May 30, 2024
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Taking Initiative in Parenting

It’s amazing how Chazal can learn crucial life lessons from one letter in the Torah, or one small change in the Torah text.

In this week’s parsha, the Torah describes the various donations that Am Yisrael gave toward the construction of the Mishkan. Many different materials were needed to create the beautiful edifice that was the Mishkan, and the many artisans, artists and professionals all donated materials from their areas of expertise. Among those descriptions, the Torah notes that the nesi’im, the heads of the tribes, donated the avnei shoham and avnei miluim, the beautiful colored stones that adorned the Choshen and the Eifod.

The Midrash Rabbah notes in that pasuk that the word “nesi’im,” “נשאם,” is missing the letter yud twice: the only place in the Torah that the word is written this way. The Midrash explains that this was because the nesi’im committed a mistake regarding the contribution toward the Mishkan. They decided to first allow the rest of the nation to dedicate toward the Mishkan first, and they would then fill in whatever was missing afterward. As it turned out, the nation dedicated more than was necessary for the Mishkan, and all that was left for the nesi’im to bring were the avnei shoham and avnei miluim. Their title is, therefore, spelled without a yud, in order to hint toward their miscalculation. The Midrash ends by noting that later, at the occasion of the dedication of the Mizbei’ach, the nesi’im are the first to donate. They seemed to learn their lesson from this episode and were therefore the first to offer toward the Mizbei’ach.

The Midrash’s explanation raises a question. The logic of the nesi’im seems to make sense: Why should they donate materials that others could have donated, if they could instead wait to see what is missing and fill in the gaps? Why are they criticized by Chazal for what they did?

It would seem that while the logic of the nesi’im was understandable and logical, it also represented a flaw in their attitude toward the Mishkan and its significance. While the rest of the nation showed their excitement for the Mishkan, and took initiative by actively contributing toward its construction in any way that they could, the nesi’im sat on the sidelines and simply watched. They failed to take initiative and instead let the circumstances dictate their actions. In doing so they showed a lack of passion for what the Mishkan was and what it was meant to represent. Had they truly appreciated the centrality of the Mishkan they would’ve been more active in contributing toward its construction, rather than being so passive in the process. The Torah therefore criticizes them for their inaction and passivity.

I believe that this message of being proactive is important for us as parents as well. We’ve noted in the past that as our children get older and enter their adolescent years, we begin to have less control over many aspects of their lives: who they befriend, what they do in their spare time, the things that excite them, etc. As difficult as this reality may be, it’s a natural part of life, as our children are asserting their independence and maturing. However, what sometimes results from this reality is that parents feel they can no longer play a significant role in the chinuch of their child; they feel helpless in the face of the many other factors that play a role in their child’s life, and resign themselves to taking a back seat. Rather than being proactive and taking initiative in raising their child, they become reactive—and then are sometimes unhappy with what results, often becoming critical of all those who they believed failed in educating or inspiring their child.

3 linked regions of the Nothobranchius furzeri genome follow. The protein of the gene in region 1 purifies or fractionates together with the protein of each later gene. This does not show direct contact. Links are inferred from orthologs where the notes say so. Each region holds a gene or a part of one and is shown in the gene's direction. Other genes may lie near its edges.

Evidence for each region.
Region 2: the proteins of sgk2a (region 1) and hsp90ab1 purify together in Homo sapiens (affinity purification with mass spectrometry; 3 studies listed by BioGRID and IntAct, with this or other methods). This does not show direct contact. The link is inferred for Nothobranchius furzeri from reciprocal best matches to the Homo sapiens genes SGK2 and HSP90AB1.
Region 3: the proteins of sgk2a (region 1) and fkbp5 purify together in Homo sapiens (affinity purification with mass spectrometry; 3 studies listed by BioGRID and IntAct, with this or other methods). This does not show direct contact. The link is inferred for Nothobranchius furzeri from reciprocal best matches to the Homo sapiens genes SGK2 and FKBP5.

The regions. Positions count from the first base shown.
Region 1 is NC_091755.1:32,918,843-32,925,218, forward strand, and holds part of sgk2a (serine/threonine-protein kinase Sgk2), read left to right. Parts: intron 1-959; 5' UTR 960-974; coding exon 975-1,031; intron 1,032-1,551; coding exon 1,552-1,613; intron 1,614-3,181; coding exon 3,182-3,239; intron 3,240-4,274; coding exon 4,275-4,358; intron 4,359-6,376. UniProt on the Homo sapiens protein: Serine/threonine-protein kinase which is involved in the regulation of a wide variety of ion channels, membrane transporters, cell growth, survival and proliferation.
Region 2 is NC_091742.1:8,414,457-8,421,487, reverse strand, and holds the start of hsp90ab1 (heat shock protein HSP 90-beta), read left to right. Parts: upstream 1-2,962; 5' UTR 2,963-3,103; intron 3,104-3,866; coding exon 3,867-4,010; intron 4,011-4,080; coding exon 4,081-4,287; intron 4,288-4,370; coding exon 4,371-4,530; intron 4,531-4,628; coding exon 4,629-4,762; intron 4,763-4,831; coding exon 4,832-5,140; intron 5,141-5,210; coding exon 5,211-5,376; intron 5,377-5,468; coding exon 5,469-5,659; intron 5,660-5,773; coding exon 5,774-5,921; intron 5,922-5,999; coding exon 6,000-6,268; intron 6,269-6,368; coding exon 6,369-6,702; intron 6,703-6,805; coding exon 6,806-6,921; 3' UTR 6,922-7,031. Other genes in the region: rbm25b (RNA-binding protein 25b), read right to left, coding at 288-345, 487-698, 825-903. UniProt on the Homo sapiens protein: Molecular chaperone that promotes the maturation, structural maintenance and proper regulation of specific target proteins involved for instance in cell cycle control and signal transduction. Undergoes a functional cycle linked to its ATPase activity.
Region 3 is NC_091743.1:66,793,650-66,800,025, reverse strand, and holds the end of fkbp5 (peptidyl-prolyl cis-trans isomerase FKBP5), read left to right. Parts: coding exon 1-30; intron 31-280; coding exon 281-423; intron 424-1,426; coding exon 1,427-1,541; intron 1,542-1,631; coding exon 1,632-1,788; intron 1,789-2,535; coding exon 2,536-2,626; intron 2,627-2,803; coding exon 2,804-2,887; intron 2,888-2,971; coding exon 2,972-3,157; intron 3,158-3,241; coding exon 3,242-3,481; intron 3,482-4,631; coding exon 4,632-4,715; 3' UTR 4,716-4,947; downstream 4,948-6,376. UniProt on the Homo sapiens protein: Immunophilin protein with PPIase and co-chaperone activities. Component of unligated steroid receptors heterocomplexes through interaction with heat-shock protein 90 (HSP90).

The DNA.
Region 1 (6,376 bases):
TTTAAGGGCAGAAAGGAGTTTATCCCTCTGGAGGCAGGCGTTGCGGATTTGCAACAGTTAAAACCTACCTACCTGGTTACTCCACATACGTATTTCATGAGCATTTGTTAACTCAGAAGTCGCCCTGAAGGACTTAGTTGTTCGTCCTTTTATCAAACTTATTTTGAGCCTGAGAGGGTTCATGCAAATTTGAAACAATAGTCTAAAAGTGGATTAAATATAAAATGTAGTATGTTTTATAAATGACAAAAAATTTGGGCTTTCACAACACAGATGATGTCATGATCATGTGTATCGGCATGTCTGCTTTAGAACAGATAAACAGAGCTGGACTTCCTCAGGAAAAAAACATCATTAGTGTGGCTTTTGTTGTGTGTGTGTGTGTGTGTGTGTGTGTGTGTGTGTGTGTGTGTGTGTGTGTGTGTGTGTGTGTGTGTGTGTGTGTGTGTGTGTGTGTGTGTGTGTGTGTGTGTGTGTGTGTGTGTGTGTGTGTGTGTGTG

I believe that this type of attitude is unfortunate. While it’s certainly important to give our kids more space during these years, this does not mean that we should take a back seat and let everyone and everything around us raise our children for us. The chinuch of our children, and our responsibility toward them as parents, is too important for us to simply step back and let circumstances dictate how our children grow up. We must be proactive in finding areas where we can still have an impact upon them, even during these years. Our children need to feel, even during adolescence, that we care about how they act and who they become. While there is place for disagreement—and there may even be situations where parents consciously decide not to assert their opinion or authority—that reality should not become the default way that we parent. We need to show initiative and ownership over our children’s chinuch.

In this week’s parsha, Chazal are critical of the nesi’im for being slow in contributing to the Mishkan. By being reactive, rather than proactive, in rising to donate, they showed a lack of appreciation of the Mishkan and its importance. When something is important to you, you show it by enthusiastically taking the initiative to be involved in its development—and in this area the nesi’im failed. As parents as well we must realize that the chinuch and growth of our children is too important for us to be inactive and passive in educating them to be the people we want them to be.

Wishing everyone a Shabbat Shalom!


Rav Yossi Goldin is the menahel tichon at Yeshivas Pe’er HaTorah, rebbe at Midreshet Tehilla, and placement adviser/internship coordinator for the YU/RIETS kollel. He lives with his family in Shaalvim and can be reached at [email protected].

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